Sunday, May 5, 2013

Social (in)justice and the morality of cheap socks.

After a few months' absence, we got to spend last weekend with our house church friends and family at the Fresh Ground London. During the Sunday service, Pastor Jason led a group discussion that focused on the idea of social justice in light of the recent collapse-and-fire at a clothing factory in Dhaka, Bangladesh.

We watched this heart-wrenching news report.

It reminded us of Isaiah 58, a passage that makes us laugh and cry and always reminds us of our friend Lance. It reminds us why we buy everything that we can secondhand, too.

Then we watched a thought-provoking/convicting/inspiring video from the TearFund project about what it means to be Christian in the light of everyday injustice, and how we can be more conscious (and more Christ-like) in our decision-making.

It reminded us of Micah 6:8. Of doing justice, loving mercy, and walking humbly.

After a long, thoughtful group discussion, we wrote out prayers of confession. This was Aaron's:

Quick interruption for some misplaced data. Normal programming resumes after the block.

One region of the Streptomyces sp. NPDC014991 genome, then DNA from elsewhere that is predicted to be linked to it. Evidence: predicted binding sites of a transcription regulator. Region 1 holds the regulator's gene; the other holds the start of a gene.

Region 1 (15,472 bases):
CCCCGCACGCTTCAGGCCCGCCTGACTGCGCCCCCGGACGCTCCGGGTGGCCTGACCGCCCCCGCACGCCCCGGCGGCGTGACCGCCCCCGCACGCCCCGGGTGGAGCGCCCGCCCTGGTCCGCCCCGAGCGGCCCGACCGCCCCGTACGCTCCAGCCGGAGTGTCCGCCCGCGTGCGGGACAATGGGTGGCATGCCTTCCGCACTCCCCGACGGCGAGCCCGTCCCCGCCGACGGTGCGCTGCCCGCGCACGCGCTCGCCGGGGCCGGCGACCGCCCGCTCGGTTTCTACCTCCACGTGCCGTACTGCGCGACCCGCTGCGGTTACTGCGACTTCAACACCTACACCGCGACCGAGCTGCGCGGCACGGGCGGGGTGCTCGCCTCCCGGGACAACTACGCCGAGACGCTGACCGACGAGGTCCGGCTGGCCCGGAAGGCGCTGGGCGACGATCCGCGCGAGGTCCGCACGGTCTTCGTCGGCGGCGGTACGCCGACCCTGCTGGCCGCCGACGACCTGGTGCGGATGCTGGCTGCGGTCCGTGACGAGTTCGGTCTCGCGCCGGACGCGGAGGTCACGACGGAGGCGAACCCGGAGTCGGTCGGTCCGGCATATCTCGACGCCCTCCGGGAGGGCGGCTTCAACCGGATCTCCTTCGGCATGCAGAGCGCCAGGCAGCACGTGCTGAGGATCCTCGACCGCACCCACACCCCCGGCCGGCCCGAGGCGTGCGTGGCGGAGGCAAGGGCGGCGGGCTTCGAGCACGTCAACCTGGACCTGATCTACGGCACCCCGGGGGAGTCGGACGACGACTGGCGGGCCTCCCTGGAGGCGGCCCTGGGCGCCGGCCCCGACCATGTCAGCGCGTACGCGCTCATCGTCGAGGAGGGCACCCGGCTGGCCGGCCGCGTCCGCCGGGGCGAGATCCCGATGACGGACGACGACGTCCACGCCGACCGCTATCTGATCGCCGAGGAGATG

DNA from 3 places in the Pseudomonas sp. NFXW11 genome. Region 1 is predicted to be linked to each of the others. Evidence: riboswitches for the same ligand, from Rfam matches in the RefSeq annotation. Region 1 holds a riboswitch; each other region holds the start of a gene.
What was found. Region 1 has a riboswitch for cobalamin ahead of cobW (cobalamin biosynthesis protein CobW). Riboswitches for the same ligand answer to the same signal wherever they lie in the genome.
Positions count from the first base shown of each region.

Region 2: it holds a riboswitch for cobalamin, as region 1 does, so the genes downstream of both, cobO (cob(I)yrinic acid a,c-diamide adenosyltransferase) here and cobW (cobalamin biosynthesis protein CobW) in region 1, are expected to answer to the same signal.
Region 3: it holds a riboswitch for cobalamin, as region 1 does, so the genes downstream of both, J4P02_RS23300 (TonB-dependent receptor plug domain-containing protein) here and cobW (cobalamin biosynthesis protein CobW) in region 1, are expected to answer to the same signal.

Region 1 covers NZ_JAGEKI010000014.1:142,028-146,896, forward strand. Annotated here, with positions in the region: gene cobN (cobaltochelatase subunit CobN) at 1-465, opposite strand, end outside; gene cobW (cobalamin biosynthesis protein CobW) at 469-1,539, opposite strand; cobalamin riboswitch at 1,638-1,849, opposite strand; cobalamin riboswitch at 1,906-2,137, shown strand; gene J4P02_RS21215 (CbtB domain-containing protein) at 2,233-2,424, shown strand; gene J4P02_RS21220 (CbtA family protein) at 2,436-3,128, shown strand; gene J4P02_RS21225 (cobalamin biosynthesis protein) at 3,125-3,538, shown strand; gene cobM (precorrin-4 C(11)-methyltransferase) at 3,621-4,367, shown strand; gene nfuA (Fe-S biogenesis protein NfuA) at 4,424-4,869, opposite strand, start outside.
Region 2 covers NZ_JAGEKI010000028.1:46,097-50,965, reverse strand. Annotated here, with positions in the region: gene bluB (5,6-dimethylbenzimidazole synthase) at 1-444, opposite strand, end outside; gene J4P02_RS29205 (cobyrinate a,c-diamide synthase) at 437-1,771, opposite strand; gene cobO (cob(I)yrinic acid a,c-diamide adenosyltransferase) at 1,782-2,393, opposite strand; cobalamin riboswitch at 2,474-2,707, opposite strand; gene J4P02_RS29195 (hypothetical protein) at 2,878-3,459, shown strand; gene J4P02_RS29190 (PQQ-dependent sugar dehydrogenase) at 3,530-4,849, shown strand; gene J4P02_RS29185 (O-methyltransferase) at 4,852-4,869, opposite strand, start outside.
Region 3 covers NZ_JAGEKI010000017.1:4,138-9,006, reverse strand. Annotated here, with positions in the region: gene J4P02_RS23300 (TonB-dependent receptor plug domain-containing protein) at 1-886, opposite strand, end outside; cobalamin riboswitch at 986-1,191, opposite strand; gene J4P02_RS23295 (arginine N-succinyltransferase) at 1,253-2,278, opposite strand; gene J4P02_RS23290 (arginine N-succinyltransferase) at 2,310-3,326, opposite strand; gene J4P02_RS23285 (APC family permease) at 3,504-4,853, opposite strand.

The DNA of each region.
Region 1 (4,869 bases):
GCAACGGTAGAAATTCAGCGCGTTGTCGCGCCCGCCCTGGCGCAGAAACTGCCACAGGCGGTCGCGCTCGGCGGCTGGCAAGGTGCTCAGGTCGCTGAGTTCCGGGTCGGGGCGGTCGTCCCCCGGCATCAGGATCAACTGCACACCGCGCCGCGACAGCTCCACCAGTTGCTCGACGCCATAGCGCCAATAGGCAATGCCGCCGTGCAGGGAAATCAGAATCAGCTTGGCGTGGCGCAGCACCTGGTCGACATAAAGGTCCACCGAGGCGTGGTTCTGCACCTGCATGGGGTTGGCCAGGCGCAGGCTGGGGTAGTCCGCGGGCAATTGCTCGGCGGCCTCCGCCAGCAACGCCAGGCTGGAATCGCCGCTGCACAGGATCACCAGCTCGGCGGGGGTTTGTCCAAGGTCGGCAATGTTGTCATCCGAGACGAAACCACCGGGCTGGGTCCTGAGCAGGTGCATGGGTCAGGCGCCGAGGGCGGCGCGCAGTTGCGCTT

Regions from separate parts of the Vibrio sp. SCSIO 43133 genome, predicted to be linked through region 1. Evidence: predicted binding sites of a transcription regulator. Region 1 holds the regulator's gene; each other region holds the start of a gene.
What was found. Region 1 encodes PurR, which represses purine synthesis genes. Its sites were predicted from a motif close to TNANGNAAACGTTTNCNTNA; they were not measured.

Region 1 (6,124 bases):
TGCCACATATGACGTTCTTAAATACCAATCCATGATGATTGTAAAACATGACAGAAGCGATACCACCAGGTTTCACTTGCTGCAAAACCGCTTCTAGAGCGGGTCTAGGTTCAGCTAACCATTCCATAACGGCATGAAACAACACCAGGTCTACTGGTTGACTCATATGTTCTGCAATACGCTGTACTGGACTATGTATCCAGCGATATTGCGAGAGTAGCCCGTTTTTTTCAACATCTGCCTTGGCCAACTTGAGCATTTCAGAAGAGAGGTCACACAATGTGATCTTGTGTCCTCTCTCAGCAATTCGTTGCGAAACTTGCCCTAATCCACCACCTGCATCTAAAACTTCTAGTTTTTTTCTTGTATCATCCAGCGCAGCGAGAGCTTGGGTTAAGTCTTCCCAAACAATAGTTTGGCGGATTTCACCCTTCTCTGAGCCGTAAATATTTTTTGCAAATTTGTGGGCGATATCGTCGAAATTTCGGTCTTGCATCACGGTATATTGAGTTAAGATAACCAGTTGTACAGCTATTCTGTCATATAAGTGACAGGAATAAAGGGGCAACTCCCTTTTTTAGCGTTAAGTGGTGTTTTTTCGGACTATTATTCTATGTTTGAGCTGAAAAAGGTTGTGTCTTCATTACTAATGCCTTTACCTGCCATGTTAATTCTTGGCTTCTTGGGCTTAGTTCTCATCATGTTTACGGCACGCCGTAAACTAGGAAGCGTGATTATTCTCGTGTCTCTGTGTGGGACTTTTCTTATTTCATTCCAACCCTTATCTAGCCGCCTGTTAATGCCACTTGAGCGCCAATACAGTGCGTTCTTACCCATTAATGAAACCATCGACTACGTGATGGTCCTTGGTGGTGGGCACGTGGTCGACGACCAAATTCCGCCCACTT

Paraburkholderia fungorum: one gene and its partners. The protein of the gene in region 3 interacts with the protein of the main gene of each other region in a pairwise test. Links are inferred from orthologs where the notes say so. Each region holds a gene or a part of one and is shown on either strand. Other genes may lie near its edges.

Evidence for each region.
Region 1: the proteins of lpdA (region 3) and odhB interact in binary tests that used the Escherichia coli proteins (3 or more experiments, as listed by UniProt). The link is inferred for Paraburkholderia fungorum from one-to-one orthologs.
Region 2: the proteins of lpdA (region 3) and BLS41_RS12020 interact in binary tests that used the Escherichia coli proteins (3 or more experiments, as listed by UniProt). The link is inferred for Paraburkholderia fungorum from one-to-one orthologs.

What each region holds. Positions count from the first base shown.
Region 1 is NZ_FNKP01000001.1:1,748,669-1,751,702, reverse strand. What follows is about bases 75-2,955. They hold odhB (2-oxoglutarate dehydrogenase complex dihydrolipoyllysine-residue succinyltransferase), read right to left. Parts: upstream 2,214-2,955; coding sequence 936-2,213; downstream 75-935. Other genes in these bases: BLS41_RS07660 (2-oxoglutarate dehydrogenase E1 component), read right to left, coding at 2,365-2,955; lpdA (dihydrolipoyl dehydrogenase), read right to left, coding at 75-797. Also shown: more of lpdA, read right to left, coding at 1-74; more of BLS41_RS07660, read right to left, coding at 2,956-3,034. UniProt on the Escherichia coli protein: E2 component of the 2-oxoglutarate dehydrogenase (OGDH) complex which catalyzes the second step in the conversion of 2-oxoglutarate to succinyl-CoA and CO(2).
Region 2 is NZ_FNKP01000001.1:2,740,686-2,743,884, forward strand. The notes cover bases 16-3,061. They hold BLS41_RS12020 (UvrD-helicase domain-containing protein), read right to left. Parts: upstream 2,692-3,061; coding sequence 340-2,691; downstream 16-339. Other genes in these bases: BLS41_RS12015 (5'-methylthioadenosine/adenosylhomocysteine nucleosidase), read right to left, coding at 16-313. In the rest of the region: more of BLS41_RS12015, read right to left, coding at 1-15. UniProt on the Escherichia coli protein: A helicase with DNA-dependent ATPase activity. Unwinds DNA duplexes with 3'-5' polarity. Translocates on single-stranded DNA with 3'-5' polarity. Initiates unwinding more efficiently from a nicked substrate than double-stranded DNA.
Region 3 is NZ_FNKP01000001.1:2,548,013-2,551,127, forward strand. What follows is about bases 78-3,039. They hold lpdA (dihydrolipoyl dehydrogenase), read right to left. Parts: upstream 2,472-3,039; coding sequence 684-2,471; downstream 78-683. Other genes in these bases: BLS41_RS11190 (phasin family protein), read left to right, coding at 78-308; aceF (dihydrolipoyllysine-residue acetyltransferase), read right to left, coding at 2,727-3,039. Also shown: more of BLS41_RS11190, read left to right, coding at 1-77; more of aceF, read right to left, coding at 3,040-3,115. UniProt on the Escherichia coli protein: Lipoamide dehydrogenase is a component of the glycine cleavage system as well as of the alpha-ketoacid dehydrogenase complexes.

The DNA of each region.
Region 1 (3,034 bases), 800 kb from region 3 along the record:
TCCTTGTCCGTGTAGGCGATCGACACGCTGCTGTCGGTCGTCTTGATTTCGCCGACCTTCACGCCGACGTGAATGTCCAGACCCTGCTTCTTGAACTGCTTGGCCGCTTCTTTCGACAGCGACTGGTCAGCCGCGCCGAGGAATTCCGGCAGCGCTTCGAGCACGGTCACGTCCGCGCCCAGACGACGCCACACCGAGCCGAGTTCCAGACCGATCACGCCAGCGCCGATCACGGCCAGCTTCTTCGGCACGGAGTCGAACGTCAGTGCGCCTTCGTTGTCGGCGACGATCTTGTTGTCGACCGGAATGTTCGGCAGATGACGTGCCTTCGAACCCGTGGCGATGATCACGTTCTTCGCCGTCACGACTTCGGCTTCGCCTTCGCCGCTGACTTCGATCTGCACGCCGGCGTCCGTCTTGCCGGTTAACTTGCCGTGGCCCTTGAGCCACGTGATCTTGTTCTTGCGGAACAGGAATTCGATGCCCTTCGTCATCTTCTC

"Father, I confess that I have often willingly and knowingly neglected to hold myself to the standards and passions that you have created an cultivated in me.

"You know how difficult it is to remember all of the things that I hear you calling me to do and be and say...but you also know full well when I'm just choosing to ignore your voice, your words, your Spirit in my life.

"Convict me, I pray...about the things I say and do; the things I eat; the ways I contribute to environmental problems; the things I buy and wear and own. Help me to be faithful in small things, so that I may be faithful in big things. Forgive and use me, I pray. Amen."

We concluded by singing Tim Hughes' We Must Go as a sort of prescriptive benediction. It seemed fitting, somehow...because singing (and thinking, and talking) isn't enough.

It's not nearly enough.

Because as Christians, we are called to act, to live, and to love each other...and to do so prayerfully and mindfully and intentionally, knowing that the God of southwest London is also the God of southeast Asia.

We are all his beloved children; we are called to act like it!